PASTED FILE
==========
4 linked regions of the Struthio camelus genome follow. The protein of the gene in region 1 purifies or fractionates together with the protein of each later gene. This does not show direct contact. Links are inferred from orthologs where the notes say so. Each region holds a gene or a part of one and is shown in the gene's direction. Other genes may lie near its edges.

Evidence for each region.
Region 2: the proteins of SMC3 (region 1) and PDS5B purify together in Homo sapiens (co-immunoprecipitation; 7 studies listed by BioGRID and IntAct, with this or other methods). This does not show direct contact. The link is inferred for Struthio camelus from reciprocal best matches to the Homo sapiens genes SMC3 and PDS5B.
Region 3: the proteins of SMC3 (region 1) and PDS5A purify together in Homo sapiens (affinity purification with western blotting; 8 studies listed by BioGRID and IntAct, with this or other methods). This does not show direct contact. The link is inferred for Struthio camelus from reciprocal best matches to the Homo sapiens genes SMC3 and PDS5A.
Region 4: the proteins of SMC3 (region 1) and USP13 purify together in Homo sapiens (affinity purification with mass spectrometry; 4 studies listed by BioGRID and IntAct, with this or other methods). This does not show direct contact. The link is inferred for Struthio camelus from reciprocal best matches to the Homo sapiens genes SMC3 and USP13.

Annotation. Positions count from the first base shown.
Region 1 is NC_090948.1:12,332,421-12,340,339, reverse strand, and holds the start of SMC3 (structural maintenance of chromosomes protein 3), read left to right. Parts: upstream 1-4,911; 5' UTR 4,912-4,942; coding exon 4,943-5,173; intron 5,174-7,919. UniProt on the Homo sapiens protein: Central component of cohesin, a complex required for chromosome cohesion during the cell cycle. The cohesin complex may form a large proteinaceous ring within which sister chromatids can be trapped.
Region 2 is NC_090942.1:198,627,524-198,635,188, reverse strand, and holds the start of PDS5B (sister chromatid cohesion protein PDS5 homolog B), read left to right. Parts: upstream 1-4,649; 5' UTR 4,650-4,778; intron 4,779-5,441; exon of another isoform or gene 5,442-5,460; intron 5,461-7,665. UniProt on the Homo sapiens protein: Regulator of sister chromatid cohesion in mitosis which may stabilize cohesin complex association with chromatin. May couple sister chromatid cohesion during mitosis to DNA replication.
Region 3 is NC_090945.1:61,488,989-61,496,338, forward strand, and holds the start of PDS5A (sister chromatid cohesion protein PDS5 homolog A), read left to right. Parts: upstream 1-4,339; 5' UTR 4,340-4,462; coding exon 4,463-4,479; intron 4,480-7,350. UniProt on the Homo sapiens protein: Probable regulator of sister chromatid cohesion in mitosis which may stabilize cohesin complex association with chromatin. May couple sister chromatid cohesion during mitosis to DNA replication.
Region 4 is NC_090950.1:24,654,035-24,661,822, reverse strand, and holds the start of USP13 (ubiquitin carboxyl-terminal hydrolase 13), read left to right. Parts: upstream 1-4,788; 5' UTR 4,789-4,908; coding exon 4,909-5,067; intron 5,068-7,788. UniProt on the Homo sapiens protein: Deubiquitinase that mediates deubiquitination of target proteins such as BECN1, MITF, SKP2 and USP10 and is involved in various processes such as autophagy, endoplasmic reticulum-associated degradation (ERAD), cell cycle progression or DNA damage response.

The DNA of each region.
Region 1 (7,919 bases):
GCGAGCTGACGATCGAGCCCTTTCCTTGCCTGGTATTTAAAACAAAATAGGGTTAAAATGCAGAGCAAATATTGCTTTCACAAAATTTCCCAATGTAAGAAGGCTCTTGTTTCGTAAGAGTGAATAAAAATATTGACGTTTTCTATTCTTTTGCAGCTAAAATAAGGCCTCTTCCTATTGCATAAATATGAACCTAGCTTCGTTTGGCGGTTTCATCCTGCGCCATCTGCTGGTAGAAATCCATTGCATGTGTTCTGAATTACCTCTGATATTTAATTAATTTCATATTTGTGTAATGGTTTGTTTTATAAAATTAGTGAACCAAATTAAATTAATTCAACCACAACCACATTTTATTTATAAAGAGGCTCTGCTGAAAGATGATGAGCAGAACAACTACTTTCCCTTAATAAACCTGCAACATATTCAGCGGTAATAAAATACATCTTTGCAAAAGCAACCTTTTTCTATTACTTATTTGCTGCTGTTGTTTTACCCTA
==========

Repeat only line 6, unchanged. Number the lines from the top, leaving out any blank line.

Annotation. Positions count from the first base shown.